Jetex Blog

An online resource covering the technical and historical aspects of small sustained thrust micro rocket motors for use in model airplanes and other craft.

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I recently bought some very nice vintage Tiger kits from a gentleman in Japan:

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Tiger profile kits, made in Japan in the 1960's were nicely presented.
The F-102 Delta Dagger and MiG-19 are I think unique, and well worth replicating today.

Today's modeller has access to many computer techniques simply unknown in 'the old days' so that the parts of an old kit -– and the vast majority of 'Jetex' kits are old and date from the 1950's – can be scanned in, cleaned up and replicated. The trouble is, most of the modellers interested in such kits also date from the 1950's. We have problems getting the best out of sophisticated drawing/painting programs – well I do anyway – and modern modellers who can make the latest CAD or version of Paintshop sing and dance are not interested in granddad's latest antediluvian model. So I struggle on, cutting and pasting on bits here and there until that classic and evocative Jet from 1951 looks 'half right':

 

mig19a

A Hawker P 1081 – the precursor of the Hunter - for Rapier L-2, designed and drawn using a popular 'Paintshop' program. Reproducing the 'eu de nil' pale blue/green caused an outburst of 'computer rage'.

 

But it takes hours, what a young expert can do in minutes takes me hours, and I end up truly pixellated. 'Never again' I say, until I find the next evocative prototype on the Internet.

 

Since first writing this, I have been putting together templates for an Alpha Jet, MiG 19 and an F-106 Delta Dart (which initially I derived from the Tiger Kits F-102 Delta Dagger).

 

Silver/grey is particularly tricky to reproduce - 'Fiffty Shades of Grey' isn't in it as it becomes blue/green  on printing and transferring to balsa with heat transfer paper.  Any suggestions?

 

F-106 Blog

 

Above:  progress so far with the F-106 for Rapier L-2.  All 'profile models' tend to be caricatures, and  note the wings are enlarged, but are the various shades of grey here 'over the top'?

 

 

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It seems strange to me that Jetex stuff is apparently sold on eBay and, by all accounts, posted off to the lucky winner, without the restrictions that apparently apply to Rapiers. I have bought motors and pellets on eBay with good results.

Fuse, though, is definitely dodgy – to buy and to post – and some of the old stuff doesn't burn very well. I am told that Dr Zigmund is 'on the case' so if I hear anything I'll let you know. Meanwhile, I guard the good fuse I do have – the test is to see if it stays lit through a Jetex nozzle – and hope somebody clever comes up with an electric igniter.

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This nice item appeared on eBay recently, but will the fuse (right) still work?

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Another modelling technique Joe Mansour experimented with was 'paper over balsa'. This is a method well suited to profile jets, and, using computer programs not available to the old guys in the 1950's, very colourful models can today be designed and put together very quickly:

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Draken designed by Rob Smith using CAD. Construction is printed paper over Depron and balsa.

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These models make a very good introduction to rocket flying, as they are robust, light, easy and inexpensive to build. Also – a consideration given the nasty weather we have been having – another can be printed off if the first one flies away in a thermal or crashes because of turbulence.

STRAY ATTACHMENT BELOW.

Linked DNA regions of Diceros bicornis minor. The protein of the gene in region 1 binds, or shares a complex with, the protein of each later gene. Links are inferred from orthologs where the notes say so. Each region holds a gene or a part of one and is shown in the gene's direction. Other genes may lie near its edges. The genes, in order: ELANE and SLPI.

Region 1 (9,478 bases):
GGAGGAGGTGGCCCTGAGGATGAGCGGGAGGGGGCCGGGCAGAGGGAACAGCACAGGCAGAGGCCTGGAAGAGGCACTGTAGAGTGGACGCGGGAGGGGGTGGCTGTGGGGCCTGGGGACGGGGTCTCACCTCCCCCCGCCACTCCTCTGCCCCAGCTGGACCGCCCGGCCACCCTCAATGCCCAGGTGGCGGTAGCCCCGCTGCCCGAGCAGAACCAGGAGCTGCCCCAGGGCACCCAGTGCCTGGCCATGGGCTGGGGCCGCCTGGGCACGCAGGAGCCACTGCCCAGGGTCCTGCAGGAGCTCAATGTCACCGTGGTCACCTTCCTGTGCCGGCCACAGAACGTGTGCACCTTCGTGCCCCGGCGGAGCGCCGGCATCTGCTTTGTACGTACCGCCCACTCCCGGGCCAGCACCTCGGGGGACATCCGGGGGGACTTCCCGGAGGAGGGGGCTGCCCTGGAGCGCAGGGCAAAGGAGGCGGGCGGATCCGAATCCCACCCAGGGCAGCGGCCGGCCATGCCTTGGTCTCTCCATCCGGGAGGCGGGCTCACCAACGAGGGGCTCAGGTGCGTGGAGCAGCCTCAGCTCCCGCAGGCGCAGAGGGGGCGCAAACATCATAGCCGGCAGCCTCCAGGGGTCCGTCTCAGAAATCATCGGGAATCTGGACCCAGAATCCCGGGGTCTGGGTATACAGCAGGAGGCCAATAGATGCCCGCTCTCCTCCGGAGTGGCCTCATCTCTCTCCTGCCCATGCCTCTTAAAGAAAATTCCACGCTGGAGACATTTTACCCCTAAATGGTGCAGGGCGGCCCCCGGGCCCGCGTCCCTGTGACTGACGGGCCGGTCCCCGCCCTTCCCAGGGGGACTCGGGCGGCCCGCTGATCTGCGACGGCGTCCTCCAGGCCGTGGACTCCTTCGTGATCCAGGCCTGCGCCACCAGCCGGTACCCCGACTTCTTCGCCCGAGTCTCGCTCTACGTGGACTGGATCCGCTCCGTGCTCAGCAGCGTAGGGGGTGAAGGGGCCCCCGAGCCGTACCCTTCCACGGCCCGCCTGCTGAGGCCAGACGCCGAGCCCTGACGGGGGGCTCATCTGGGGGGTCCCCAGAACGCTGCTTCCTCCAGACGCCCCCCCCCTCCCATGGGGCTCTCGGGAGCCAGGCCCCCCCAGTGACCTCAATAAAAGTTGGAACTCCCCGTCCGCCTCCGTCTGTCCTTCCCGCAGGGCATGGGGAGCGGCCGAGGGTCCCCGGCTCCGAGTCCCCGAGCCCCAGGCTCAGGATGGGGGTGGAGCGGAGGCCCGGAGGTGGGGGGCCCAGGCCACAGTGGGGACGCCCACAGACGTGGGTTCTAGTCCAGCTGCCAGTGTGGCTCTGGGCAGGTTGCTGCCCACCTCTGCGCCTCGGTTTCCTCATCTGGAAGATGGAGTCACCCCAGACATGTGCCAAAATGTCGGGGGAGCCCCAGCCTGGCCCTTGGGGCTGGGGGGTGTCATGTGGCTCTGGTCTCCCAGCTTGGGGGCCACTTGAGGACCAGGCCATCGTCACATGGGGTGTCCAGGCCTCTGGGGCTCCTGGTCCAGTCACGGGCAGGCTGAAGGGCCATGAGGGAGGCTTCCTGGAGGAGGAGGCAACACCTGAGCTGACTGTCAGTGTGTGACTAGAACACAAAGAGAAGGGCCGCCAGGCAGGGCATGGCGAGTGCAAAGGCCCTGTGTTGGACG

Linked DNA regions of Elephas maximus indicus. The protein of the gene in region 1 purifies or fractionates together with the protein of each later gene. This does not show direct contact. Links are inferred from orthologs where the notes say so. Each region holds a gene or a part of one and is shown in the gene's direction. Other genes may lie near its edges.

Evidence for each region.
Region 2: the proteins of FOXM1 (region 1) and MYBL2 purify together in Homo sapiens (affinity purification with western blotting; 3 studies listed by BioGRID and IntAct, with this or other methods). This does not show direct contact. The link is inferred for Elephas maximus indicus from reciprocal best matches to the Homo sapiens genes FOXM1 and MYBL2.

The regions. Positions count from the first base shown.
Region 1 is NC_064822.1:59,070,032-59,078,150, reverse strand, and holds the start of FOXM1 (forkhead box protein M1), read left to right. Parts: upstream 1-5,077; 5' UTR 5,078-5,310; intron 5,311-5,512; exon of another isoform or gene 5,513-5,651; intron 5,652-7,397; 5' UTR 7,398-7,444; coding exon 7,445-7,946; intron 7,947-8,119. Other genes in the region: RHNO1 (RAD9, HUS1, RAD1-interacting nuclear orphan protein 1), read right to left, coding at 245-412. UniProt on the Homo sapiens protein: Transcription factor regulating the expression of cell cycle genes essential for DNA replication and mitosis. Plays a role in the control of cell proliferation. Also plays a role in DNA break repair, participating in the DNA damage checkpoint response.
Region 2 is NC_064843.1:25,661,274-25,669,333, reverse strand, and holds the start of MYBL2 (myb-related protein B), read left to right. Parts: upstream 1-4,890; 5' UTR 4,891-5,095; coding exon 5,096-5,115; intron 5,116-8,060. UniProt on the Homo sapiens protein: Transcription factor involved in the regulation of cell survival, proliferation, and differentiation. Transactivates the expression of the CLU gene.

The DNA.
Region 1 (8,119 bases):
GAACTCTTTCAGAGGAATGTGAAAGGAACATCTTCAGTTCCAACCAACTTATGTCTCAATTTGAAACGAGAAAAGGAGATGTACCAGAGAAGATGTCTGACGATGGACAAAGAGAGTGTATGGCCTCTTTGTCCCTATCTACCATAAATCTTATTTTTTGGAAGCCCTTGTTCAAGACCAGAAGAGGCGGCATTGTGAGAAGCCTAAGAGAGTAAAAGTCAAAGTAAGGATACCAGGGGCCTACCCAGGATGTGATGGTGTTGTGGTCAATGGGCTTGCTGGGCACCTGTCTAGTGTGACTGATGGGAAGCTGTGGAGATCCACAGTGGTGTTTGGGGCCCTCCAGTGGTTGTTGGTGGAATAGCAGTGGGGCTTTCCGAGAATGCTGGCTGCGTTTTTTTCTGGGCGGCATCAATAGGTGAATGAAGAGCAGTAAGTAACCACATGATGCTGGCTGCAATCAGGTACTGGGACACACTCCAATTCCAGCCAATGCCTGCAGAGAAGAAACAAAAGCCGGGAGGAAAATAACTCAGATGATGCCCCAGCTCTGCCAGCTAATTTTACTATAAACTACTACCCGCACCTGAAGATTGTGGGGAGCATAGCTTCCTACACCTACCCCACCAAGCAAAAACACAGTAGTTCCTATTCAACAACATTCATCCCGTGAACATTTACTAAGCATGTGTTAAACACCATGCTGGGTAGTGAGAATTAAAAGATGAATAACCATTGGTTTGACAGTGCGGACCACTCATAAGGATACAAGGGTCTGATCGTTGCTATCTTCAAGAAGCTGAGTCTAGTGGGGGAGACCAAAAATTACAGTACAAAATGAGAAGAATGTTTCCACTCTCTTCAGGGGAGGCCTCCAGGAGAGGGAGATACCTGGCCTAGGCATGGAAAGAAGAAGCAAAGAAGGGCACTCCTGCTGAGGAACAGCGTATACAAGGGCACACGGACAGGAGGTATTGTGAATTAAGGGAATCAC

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One of the inventors of the original Jetex motors, Joe Mansour, explored innovative ways of building models – for example the 'Tailored' series with internal motors:

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An original Jetex Tailored Hawker Hunter rescued from eBay and beautifully restored by Ian Hobbs.

 

A feature of these models, the fully moulded balsa fuselage, is not too difficult to reproduce, for example this Draken:

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Draken for Rapier L-2. The fuselage is moulded; the wings and tail are built up.

 

The trick is to use the very lightest balsa available, and I can fully recommend online suppliers like
http://www.slecuk.com/catalogue/sitemap.html

The Draken is a little over 30g – much lighter than an old Tailored model and should fly well, but, what with the weather at meetings we had last year, has not been fully trimmed out.

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Flying small model aeroplanes with rockets is a thrilling activity, one open to all, but in the last couple of years there have been questions about the availability of Rapier motors, and their reliability and performance when you can get them.

Although they are not now sold by model shops like the splendid 'SAMS Models', who nevertheless sell models for them, see: 

http://www.samsmodels.com/acatalog/copy_of_AEROGRAPHICS_KITS.html

Rapiers are still made by Dr Zigmund in the Czech Republic and available in this country. They can be collected at meetings or by personal delivery. The situation is not unlike that of the more powerful motors for model rockets. But, if you want 'em, you can get them, and the latest 2013 batches are well worth having.

The latest L-1 motors put out 100mN for 10 sec, giving my Swedish Lansen (above) a sparkling performance:

The latest L-2 motors are also pretty potent, and so far, I've had no blowouts. So we can build and fly with confidence!

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